AMBULANCE workers are striking today in a row over pay.
Services will be stretched with thousands of staff members having taken to the picket line.
But what should you do if you need an ambulance?
In the event of an emergency you should call 999 or visit your nearest A&E department, however strike action might mean you are delayed or are unable to get the usual level of care you might need.
Different illnesses will be treated differently and NHS bosses have issued guidance on what to do if you think you need an ambulance.
Category 1 calls are for the most life-threatening emergencies, such as cardiac arrest, and medics said that these will still be responded to.
Category 3 calls include people who have severe abdominal pain, have suffered a fall, or patients who can be treated in their own homes.
This group is unlikely to be sent an ambulance during strike action, with patient transport services prioritising those with cancer and palliative care appointments.
Military personnel are being drafted in to provide support on ambulance calls during the strike but will not drive ambulances on blue lights for the most serious calls.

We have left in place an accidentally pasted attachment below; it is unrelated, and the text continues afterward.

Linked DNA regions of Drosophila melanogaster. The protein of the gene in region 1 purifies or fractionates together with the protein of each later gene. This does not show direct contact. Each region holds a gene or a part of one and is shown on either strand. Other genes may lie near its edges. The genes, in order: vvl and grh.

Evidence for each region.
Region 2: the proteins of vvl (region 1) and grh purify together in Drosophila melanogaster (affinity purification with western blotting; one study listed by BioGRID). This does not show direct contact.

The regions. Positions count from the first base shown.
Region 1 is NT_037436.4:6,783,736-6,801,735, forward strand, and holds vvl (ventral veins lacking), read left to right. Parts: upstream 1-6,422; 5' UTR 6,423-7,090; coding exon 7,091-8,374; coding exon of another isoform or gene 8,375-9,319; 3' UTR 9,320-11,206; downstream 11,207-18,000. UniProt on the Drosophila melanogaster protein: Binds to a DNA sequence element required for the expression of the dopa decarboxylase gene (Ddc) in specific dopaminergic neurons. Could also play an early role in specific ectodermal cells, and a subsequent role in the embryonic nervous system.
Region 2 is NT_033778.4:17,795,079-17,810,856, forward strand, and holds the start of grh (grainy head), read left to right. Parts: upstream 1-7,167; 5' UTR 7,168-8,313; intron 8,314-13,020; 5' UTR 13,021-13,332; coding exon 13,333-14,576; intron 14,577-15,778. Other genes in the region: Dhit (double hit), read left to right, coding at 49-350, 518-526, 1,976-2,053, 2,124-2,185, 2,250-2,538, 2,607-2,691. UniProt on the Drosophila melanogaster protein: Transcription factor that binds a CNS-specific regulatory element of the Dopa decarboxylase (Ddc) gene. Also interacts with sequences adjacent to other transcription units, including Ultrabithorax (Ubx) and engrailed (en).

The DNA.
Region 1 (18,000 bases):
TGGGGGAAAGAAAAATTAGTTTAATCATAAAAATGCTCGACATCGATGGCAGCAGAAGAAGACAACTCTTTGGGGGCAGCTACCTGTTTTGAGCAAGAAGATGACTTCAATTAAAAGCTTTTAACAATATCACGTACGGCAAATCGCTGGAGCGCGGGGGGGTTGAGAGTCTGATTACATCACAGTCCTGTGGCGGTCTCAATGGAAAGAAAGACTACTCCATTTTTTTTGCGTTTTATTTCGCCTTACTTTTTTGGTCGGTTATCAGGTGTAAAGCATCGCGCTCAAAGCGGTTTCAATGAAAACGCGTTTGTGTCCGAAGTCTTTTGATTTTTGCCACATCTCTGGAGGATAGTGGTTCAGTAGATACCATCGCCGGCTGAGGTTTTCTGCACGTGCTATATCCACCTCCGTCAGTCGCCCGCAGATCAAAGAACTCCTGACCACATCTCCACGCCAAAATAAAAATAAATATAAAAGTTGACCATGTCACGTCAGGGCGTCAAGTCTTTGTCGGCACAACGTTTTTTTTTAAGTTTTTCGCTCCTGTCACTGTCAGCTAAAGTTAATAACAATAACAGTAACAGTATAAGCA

Need an ambulance?
Guidance from the North West Ambulance Service states that if you need urgent care, you should first use the symptom checker at NHS 111 online.
You should also call friends or relatives for transport if you need to.
If you have already called 999 to request an ambulance, only call back if your condition has gotten worse or to cancel it.
The Department of Health said you should still call 999 in an emergency.
Health minister Will Quince urged people to stay safe during today’s strike, telling BBC Breakfast: “Where people are planning any risky activity, I would strongly encourage them not to do so because there will be disruption on the day.”
The health minister also told the public that in any emergency calling 999 should still be the first option.
“But the key thing is for anybody that does have an emergency situation or a life-threatening situation that they continue to call 999 as they would have done previously, and for any other situation, NHS 111 or NHS 111 online.”
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